- Start date: 1 August 2019
- End date: 31 January 2021
- Funder: Arts and Humanities Research Council
- Primary investigator: Dr Scott Mclaughlin
Partners and collaborators
Royal Northern College of Music
This project asks how can I compose music where the instrument leads the player, ultimately allowing the instrument to define how the music unfolds in performance.
This project focusses on the clarinet, an inherently unstable instrument which, through years of training, a player learns to control to play traditional ‘musical’ sounds. When we examine what sounds the clarinet ‘wants’ to make, we find a bewildering array of noise-sounds and multiphonic timbres; where instead of one note, there are multiple simultaneously competing notes, all interfering to create a complex and ambiguous soundworld in delicate balance. These kinds of sounds in themselves are now ubiquitous in new-music and experimental music, with composers using them in different ways across a continuum from uncritical "sound effects" through to a careful and nuanced manipulation of the sounds. However, for all this common use of unstable and non-standard sounds, the dominant paradigm is that of control, wherein the composer defines a sound and the performer strives to produce it accurately every time. My project takes the other path to ask what compositional possibilities are opened-up if we replace control with ‘support’? If rather than defining specific sounds, the composer's role is to create a system where the player is always responding to the preferences of the instrument, allowing it lead her through the labyrinth of its sonic complexities.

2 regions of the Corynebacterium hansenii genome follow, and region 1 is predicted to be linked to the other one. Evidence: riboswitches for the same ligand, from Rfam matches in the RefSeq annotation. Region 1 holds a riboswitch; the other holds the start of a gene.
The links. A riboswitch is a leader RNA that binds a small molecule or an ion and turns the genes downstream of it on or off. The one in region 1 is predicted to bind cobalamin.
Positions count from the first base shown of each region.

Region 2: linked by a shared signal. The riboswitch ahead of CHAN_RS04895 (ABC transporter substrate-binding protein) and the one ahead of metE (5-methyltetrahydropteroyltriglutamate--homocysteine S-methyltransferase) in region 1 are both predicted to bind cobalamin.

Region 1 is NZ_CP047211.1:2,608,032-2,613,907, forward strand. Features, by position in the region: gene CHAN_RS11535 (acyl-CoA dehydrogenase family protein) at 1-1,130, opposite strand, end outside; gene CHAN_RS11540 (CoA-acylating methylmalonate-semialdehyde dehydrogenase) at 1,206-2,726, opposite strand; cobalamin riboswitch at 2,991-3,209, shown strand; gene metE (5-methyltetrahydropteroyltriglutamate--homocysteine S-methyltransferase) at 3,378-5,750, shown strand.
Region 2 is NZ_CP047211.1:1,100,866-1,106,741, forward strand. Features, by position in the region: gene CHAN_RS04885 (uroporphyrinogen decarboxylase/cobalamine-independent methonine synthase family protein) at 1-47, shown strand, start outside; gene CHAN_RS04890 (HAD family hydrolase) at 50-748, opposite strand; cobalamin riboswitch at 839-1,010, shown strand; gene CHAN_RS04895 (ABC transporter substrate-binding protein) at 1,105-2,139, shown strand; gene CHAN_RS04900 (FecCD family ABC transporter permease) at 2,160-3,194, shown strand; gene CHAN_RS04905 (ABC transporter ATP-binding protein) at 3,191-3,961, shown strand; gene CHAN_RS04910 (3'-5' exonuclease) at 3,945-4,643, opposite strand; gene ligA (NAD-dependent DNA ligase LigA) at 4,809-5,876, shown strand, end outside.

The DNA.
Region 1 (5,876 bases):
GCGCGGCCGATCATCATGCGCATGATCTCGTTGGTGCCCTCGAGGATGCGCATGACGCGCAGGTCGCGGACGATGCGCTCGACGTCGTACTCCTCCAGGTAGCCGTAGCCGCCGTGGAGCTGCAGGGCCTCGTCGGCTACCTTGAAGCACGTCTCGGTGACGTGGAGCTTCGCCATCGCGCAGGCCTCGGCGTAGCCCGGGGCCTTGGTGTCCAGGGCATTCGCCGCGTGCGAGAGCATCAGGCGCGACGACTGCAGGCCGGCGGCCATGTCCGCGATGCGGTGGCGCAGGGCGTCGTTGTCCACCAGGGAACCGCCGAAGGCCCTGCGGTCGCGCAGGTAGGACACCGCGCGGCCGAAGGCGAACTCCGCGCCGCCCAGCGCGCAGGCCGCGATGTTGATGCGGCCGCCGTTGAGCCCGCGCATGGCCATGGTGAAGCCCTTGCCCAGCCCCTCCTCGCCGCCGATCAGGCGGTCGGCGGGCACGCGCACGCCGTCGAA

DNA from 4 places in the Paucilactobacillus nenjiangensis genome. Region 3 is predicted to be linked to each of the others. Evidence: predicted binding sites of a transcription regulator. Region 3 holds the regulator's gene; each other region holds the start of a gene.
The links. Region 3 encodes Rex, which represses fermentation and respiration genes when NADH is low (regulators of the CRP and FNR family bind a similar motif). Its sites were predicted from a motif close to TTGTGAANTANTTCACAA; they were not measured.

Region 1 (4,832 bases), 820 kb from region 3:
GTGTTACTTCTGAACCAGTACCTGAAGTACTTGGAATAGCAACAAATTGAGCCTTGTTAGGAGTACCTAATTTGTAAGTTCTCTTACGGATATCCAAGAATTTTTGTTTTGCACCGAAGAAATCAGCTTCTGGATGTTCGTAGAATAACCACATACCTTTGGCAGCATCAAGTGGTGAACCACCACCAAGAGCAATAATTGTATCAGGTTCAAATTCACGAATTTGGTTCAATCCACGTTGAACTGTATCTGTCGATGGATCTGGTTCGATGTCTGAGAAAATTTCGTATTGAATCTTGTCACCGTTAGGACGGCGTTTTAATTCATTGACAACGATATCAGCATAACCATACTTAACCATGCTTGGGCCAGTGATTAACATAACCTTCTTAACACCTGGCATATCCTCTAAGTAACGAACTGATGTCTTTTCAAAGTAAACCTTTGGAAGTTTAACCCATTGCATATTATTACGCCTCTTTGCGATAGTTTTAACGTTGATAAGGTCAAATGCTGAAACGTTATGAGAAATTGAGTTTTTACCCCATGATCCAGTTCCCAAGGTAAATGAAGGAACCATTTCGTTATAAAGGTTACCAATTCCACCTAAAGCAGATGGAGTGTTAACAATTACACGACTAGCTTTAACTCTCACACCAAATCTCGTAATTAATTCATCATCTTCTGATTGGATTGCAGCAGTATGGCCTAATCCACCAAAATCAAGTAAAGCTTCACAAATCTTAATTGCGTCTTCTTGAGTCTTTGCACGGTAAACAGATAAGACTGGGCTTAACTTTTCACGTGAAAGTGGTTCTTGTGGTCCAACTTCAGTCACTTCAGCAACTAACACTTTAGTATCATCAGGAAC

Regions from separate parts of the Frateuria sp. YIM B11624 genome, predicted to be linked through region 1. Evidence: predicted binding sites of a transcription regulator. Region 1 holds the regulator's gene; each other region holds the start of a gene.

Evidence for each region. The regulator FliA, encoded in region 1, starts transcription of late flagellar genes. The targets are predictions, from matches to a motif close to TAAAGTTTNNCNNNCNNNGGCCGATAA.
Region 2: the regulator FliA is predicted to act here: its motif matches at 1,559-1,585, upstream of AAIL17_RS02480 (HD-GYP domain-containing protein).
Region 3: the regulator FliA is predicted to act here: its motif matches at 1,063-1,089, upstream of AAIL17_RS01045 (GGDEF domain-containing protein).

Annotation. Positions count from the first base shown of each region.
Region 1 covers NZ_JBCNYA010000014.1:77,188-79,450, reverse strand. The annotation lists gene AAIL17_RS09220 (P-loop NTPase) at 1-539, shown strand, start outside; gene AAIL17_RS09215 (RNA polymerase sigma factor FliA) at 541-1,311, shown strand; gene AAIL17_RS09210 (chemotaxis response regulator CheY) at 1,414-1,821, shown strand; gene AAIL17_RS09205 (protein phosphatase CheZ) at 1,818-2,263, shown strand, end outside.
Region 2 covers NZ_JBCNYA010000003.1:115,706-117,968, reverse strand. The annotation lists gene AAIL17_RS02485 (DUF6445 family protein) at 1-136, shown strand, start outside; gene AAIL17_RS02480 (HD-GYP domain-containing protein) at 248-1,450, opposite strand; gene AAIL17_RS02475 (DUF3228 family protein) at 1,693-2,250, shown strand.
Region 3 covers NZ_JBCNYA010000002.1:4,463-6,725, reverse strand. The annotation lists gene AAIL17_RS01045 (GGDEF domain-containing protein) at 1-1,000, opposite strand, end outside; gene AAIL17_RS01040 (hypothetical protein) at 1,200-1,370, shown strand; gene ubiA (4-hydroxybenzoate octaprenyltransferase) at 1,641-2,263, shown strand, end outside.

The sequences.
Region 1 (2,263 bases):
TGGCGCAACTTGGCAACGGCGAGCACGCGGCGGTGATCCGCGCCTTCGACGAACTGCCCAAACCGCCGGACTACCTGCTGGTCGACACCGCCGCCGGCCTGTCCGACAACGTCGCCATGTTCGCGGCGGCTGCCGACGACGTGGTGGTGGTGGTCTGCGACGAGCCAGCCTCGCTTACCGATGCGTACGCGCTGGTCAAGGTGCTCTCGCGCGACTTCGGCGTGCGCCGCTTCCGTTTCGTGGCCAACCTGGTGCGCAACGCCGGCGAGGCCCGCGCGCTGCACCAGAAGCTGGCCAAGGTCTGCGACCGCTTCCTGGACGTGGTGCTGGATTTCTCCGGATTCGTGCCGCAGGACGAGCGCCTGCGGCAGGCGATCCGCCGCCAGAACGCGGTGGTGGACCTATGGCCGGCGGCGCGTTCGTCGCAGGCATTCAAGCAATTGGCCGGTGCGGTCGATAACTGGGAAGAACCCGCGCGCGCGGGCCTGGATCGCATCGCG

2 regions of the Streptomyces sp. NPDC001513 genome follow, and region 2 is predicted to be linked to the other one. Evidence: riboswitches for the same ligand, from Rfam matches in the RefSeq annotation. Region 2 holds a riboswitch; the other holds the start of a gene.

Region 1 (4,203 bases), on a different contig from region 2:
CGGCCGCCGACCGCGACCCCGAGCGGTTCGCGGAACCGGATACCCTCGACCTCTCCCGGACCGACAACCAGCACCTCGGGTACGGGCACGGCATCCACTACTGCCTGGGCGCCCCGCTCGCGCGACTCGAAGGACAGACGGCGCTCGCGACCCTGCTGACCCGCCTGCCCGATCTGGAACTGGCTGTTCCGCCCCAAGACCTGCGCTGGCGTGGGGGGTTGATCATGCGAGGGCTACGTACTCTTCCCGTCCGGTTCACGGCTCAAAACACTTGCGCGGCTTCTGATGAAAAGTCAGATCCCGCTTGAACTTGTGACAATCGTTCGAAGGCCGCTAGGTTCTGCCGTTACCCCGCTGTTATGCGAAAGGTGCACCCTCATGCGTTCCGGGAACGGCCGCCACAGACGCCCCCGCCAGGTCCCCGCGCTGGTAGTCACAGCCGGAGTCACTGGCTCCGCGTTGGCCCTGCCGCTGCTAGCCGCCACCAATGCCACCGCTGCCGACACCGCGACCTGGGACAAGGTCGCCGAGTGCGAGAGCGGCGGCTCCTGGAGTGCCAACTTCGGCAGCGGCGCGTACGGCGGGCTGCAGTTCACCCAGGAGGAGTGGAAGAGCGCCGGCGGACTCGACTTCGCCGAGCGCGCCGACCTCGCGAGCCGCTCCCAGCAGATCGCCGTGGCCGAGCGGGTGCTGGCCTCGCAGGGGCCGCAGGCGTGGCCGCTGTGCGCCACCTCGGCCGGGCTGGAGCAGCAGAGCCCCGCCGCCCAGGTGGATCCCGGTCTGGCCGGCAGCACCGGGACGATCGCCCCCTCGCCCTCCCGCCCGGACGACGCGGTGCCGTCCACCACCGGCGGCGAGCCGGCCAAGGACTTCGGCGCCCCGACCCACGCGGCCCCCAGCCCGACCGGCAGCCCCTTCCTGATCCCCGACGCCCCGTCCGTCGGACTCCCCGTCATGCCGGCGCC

Through working closely with specialist clarinettists, an acoustician, and graphic designer I will compose multiple pieces for one and two clarinets that outline a variety of strategies and notations. All of which is documented rigorously and continuously online to maximise public engagement. Project partners the Royal Northern College of Music will run a shadow-project with their student composers and performers; taking my research as it happens and forking their own paths from it.
Academic beneficiaries crossover significantly with professional stakeholders since many composers/performers working in this area are also academics or have significant relationships with universities.
As a consequence, the main impacts can be directed towards universities to catch both academic beneficiaries and other stakeholders.
For example, the project's US tour in 2020/21 is primarily to universities, but since they are the centres of new music in their areas, we can impact the whole extended community. Other impact activites include Study Days at Royal Northern College of Music for clarinettists and composers, a workshop at the Darmstadt Summer Course for New Music (Germany), and other UK performances.
Publications and outputs
The project website will host the ongoing writings, video/recordings, and any open-access articles.